So today I want to introduce you to an extremely talented individual. Aaron Blaise is a 20 year veteran of Disney feature animation working on such films as Beauty and the Beast, Aladdin, and The Lion King among others. He also co-directed Brother Bear which was honored with an Oscar nomination in 2004. He is phenomenal artist and in the past few years has has made the transition from traditional media to digital embracing the capabilities of Photoshop and the tablet power of a Wacom Cintiq. I was able to catch up with Aaron and see how being an artist in this new digital world has affected his career and where he sees it going.










CB: So when did you first realize you had a knack for this drawing thing?

AB: I have been drawing and painting for as long as I can remember. Literally from the time I could hold a pencil. My mother used to put me in my high chair, she claims at 9 months old, and cut up grocery bags for me to draw on. She told me that at 9 months I was drawing crude faces. I don’t know if the face part is true or not (she tends to embellish stories) but it does illustrate the fact that I’ve been doing art for a long time. Both my parents are artistic and I was always told that I was going to grow up to be a “commercial artist” as they called it. I didn’t know what that meant but I’ve never wanted to do anything else.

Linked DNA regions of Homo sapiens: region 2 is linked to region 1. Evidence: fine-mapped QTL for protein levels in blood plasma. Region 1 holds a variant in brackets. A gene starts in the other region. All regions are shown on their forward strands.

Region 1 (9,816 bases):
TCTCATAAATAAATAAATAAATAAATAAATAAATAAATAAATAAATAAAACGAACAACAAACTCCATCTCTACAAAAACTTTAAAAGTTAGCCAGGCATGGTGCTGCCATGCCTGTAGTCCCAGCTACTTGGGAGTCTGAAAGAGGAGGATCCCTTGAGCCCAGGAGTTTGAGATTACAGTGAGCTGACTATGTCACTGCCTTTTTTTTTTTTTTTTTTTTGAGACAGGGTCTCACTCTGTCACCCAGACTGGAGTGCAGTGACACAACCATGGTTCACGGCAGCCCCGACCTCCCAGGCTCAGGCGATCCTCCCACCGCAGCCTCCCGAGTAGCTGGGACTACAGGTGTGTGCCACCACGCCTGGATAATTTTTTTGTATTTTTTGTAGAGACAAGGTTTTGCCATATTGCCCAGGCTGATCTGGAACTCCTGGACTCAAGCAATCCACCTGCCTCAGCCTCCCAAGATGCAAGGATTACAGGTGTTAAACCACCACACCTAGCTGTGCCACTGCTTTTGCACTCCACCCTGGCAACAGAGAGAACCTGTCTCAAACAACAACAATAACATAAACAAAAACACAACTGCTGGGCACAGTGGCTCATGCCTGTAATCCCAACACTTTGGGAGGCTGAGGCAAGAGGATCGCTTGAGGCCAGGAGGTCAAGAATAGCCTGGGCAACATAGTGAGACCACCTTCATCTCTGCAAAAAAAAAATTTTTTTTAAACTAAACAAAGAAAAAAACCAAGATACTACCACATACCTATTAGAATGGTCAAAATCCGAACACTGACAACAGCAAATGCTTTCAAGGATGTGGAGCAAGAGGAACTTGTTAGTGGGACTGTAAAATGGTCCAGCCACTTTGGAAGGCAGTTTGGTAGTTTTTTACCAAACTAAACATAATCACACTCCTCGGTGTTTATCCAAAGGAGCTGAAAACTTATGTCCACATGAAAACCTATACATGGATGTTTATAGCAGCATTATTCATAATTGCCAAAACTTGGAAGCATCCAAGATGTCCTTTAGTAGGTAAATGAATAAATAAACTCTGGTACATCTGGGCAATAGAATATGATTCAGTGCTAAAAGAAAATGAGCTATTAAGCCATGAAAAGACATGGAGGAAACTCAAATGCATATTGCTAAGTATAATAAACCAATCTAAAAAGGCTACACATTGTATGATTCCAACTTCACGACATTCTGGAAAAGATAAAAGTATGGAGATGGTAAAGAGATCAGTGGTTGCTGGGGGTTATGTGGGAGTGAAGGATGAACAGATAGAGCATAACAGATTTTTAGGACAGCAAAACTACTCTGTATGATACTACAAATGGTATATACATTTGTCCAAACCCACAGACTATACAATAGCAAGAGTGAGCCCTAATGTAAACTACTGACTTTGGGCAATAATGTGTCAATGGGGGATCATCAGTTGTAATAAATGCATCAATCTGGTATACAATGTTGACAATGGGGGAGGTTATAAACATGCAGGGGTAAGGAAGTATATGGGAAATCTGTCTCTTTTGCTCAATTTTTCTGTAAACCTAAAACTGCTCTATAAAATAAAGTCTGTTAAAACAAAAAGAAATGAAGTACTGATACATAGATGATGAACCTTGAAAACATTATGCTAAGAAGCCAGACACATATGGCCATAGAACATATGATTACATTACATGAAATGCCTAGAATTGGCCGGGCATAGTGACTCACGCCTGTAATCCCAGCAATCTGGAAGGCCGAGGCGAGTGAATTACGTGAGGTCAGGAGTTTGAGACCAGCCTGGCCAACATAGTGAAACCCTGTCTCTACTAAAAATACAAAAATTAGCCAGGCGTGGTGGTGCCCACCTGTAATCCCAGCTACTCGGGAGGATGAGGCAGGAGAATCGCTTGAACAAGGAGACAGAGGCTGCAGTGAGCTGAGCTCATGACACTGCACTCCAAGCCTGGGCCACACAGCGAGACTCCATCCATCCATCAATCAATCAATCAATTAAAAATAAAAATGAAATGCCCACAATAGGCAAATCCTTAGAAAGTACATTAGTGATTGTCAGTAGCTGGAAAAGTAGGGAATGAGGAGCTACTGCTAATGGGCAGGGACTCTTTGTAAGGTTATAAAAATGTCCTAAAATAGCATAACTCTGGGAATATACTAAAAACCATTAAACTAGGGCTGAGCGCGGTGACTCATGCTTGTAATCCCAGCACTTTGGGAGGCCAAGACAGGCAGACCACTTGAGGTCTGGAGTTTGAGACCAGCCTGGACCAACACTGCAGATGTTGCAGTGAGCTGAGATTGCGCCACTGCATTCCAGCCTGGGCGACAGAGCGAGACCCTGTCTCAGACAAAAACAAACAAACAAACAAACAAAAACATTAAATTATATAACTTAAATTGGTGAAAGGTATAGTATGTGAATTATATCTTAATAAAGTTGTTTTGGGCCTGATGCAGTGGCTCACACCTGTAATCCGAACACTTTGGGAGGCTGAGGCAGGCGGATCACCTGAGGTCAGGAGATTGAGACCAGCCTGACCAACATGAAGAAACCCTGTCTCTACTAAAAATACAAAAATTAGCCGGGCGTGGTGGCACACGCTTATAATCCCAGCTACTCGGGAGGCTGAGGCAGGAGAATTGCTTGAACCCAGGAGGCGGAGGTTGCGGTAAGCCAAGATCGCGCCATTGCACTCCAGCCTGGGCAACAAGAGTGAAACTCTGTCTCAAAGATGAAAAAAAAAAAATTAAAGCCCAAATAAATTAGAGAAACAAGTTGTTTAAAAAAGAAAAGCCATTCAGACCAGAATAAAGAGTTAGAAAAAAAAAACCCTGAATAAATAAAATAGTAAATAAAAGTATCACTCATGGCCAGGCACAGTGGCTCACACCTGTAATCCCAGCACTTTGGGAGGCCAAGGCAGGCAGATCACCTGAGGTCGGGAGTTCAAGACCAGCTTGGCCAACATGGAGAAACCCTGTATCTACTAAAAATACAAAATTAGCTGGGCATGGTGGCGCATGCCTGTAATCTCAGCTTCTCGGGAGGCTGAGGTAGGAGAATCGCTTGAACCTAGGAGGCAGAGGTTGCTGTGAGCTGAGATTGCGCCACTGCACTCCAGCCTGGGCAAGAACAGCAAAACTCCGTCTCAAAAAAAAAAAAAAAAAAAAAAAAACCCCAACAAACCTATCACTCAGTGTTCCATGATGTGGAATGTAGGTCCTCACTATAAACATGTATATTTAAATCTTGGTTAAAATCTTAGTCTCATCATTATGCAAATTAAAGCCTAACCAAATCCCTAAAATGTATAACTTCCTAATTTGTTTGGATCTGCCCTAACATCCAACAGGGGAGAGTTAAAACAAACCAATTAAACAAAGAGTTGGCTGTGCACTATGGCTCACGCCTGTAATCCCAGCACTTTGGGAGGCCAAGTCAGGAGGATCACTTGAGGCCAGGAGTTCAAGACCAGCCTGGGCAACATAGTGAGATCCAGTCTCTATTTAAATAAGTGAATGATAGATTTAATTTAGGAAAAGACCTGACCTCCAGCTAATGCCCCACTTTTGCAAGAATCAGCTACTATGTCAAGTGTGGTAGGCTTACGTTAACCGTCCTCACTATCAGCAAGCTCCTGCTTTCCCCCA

Growing up I would spend hours…days in my room creating animal drawings and paintings. I was always fascinated by the animal world. To my parent’s credit, they were very tolerant of my habit of picking up fresh road kill and storing them in the freezer so that I could pose them at a later date and do paintings of them. I actually entered a city wide art show at age 15 with a painting of a Red Shouldered Hawk that I had found on the side of the road. I pinned it up on the wall and posed it as if it were doing a hard bank in flight. I won the art show. My first win.

We didn’t have much money growing up. I lived in a trailer out in the woods in south Florida for most of my youth. So college was an iffy proposition. After winning that first art show though, I continued to enter any scholarship contest I could find and was able to gain the attention of several people involved in the arts in my home town of Naples. Between the scholarships that I earned, help from other folks in the art world and state financial aid, I was able to attend Ringling College of Art in Sarasota Florida in 1986.